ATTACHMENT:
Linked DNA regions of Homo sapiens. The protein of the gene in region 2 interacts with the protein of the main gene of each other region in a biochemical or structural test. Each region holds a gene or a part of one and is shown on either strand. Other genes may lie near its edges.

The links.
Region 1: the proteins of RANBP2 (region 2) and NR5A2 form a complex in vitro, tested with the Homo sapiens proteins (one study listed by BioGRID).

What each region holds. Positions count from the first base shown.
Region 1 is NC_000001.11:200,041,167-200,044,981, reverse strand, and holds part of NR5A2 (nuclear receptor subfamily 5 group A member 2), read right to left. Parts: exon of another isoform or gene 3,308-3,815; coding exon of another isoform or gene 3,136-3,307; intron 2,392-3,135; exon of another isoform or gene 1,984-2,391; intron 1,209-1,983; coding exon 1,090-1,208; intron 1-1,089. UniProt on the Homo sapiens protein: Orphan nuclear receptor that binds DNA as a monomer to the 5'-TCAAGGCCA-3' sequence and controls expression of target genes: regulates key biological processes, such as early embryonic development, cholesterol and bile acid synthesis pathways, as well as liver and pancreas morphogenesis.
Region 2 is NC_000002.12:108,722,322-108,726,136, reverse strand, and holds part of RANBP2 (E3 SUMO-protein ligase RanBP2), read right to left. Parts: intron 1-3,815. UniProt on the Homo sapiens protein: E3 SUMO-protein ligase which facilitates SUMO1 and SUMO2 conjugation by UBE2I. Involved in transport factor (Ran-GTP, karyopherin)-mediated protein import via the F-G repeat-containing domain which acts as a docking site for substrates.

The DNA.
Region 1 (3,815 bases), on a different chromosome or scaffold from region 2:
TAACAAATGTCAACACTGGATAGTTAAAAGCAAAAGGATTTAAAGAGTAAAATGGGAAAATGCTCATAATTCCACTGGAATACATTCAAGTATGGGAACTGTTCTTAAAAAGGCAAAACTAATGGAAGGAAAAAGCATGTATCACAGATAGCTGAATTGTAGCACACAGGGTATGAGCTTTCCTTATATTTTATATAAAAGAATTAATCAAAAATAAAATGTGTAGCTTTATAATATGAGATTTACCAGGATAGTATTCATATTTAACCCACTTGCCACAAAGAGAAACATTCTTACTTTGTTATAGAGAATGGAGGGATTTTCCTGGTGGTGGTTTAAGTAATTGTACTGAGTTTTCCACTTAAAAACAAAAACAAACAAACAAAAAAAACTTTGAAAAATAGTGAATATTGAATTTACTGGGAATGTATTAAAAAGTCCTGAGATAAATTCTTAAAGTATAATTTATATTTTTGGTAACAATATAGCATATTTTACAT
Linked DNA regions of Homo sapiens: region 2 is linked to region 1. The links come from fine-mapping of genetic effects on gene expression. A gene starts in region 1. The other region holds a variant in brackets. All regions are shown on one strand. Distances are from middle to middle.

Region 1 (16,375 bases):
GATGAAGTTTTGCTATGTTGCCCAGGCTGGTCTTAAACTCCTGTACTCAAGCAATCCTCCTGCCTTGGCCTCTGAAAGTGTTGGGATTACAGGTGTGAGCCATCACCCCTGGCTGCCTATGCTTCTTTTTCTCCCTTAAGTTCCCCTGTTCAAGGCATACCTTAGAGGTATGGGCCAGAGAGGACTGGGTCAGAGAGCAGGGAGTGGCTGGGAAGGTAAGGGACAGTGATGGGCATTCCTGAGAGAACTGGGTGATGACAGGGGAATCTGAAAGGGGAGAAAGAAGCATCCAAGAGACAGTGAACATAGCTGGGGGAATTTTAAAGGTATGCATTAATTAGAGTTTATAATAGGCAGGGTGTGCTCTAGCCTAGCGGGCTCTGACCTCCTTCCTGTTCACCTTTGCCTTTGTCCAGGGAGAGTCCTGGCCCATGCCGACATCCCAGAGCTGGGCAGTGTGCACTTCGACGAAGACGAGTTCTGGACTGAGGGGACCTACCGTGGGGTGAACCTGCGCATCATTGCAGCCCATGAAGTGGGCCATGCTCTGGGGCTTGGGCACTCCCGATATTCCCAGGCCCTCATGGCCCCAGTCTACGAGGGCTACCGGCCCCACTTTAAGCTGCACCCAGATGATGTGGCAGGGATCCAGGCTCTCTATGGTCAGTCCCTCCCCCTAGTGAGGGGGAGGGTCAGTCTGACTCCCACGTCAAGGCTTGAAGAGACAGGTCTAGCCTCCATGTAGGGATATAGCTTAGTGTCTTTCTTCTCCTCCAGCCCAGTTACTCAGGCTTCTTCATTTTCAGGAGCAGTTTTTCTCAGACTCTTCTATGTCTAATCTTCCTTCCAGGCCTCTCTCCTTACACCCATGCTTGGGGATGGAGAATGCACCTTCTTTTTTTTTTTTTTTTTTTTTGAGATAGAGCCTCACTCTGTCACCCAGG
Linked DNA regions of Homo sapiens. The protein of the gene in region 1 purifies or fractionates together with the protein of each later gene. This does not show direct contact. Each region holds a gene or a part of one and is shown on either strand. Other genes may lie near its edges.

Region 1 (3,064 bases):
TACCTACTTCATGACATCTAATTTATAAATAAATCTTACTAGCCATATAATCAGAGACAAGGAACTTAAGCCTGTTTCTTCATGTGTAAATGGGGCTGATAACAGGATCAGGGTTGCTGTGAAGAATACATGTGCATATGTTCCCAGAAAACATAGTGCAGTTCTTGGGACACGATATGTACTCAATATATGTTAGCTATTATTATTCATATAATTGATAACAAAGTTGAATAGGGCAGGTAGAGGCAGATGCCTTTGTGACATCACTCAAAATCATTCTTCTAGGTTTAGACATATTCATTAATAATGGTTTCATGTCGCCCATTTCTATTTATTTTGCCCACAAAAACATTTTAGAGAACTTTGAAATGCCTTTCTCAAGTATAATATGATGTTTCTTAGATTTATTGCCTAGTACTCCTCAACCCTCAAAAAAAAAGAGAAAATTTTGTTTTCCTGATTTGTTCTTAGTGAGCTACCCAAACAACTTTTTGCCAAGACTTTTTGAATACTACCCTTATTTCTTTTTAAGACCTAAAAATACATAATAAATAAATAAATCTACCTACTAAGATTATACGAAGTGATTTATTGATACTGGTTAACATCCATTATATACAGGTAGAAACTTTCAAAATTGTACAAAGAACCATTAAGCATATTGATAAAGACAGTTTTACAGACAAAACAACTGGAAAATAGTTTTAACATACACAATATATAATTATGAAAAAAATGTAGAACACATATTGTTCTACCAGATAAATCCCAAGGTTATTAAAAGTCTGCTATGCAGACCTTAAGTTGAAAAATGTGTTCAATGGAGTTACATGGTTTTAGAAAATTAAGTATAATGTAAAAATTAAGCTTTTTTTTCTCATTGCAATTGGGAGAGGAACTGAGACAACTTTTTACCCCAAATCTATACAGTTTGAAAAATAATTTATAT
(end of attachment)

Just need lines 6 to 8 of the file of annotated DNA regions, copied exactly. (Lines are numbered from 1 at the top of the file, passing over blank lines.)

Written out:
Region 2 is NC_000002.12:108,722,322-108,726,136, reverse strand, and holds part of RANBP2 (E3 SUMO-protein ligase RanBP2), read right to left. Parts: intron 1-3,815. UniProt on the Homo sapiens protein: E3 SUMO-protein ligase which facilitates SUMO1 and SUMO2 conjugation by UBE2I. Involved in transport factor (Ran-GTP, karyopherin)-mediated protein import via the F-G repeat-containing domain which acts as a docking site for substrates.

The DNA.
Region 1 (3,815 bases), on a different chromosome or scaffold from region 2: